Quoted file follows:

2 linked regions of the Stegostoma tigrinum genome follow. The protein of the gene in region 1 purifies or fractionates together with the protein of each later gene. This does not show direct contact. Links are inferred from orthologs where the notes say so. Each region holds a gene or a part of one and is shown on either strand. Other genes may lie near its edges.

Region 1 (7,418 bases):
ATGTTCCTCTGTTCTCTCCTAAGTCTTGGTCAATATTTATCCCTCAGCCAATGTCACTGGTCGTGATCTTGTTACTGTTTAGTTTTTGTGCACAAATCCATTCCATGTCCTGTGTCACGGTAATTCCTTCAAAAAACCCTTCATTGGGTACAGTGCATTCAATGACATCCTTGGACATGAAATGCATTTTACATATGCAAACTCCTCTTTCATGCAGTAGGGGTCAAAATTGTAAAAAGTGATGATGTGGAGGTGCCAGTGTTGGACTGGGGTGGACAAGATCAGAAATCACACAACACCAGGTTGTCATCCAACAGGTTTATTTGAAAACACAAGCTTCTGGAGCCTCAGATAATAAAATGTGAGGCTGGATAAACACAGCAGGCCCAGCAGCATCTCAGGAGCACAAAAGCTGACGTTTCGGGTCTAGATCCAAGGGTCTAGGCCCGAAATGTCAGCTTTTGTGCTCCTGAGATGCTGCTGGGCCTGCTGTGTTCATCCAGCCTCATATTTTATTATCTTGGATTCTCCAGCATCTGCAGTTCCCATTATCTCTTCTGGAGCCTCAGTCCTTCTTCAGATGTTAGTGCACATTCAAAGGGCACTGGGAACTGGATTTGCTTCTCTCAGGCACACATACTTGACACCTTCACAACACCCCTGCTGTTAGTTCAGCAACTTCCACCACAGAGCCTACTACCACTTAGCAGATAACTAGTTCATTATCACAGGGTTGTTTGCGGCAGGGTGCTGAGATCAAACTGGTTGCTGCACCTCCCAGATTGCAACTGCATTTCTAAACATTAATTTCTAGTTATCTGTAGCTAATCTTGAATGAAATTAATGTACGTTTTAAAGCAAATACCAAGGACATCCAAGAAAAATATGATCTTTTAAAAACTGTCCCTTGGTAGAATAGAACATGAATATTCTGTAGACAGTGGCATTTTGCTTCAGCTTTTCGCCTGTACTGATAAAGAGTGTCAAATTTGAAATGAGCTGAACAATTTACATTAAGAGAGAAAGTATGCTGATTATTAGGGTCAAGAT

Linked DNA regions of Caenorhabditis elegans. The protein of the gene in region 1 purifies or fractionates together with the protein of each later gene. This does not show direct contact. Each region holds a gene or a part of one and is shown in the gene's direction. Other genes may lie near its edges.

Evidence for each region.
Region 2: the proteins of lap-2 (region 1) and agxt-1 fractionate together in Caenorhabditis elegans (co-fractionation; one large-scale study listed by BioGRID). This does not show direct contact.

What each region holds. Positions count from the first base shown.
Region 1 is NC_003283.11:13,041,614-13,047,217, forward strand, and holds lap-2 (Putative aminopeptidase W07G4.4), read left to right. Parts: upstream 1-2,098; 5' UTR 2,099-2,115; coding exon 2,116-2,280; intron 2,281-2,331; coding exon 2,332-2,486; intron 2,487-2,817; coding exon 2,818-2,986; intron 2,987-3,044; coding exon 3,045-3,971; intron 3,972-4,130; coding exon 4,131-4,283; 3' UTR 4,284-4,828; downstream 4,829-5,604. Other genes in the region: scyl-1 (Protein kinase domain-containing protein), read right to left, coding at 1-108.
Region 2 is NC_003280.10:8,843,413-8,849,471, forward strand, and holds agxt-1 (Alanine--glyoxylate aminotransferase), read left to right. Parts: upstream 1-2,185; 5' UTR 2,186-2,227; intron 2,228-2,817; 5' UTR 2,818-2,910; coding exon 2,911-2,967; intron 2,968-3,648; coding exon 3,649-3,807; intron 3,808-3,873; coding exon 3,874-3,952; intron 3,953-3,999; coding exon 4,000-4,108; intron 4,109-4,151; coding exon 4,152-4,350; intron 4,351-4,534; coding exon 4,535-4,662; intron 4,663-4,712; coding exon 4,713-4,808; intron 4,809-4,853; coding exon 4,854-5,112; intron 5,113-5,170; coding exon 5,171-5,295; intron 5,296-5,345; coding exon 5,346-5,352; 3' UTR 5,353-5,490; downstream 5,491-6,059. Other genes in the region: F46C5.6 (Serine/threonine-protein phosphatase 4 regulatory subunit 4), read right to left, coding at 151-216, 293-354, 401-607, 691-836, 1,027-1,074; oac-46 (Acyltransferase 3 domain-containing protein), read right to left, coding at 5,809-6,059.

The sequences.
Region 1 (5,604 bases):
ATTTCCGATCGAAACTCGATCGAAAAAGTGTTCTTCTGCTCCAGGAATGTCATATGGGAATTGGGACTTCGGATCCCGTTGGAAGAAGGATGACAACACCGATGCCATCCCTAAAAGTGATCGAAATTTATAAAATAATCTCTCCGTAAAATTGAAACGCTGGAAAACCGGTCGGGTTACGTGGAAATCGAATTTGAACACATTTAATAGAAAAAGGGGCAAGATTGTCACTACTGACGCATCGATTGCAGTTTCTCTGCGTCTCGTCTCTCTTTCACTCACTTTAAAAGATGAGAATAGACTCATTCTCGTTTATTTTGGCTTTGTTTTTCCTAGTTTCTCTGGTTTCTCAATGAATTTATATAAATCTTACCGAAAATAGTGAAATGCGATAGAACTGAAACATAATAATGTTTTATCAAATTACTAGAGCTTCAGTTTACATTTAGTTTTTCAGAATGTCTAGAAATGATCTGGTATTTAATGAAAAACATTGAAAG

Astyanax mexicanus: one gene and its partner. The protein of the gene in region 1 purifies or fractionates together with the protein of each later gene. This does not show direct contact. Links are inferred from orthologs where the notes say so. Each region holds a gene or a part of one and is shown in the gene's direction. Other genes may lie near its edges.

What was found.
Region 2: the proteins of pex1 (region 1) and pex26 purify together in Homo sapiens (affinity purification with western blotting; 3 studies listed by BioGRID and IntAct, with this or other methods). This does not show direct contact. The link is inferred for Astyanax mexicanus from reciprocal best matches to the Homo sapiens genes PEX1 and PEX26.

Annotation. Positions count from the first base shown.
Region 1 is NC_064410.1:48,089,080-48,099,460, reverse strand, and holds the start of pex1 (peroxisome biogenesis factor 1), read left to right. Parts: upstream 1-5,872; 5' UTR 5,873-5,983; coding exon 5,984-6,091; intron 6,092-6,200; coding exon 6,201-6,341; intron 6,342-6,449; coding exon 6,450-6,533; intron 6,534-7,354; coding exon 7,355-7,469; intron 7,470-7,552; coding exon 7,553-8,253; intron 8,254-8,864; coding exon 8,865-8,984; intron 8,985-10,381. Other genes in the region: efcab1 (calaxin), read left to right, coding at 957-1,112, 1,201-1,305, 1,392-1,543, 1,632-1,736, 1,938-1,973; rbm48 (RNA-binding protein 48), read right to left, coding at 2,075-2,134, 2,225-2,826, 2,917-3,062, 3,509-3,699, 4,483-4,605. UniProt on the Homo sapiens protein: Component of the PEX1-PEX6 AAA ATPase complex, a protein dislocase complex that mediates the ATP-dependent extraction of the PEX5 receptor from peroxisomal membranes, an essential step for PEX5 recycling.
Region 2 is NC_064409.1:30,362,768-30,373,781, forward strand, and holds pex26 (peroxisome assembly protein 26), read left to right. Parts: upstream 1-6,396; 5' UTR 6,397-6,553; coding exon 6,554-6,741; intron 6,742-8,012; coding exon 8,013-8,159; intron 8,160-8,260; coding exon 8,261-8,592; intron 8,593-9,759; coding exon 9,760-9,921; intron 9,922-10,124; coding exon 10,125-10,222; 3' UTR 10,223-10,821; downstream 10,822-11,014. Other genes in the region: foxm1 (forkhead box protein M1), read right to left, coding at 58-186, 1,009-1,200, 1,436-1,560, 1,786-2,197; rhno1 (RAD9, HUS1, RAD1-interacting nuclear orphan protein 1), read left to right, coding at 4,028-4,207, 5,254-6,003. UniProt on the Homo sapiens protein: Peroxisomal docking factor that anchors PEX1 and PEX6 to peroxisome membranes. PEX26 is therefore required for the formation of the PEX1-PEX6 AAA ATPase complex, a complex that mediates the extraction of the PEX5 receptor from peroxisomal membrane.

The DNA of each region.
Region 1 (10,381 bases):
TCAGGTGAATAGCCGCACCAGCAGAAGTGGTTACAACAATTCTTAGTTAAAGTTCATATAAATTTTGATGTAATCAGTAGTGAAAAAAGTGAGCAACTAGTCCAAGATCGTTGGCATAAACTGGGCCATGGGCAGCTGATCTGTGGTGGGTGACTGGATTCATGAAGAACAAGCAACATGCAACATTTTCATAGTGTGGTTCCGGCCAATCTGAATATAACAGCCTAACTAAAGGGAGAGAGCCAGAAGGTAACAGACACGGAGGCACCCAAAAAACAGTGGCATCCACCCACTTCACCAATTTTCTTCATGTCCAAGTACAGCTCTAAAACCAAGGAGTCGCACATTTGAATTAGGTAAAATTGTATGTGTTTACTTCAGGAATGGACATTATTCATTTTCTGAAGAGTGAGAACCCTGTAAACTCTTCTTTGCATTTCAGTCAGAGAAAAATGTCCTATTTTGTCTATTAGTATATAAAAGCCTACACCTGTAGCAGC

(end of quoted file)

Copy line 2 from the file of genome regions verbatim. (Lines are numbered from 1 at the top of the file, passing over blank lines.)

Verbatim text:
Region 1 (7,418 bases):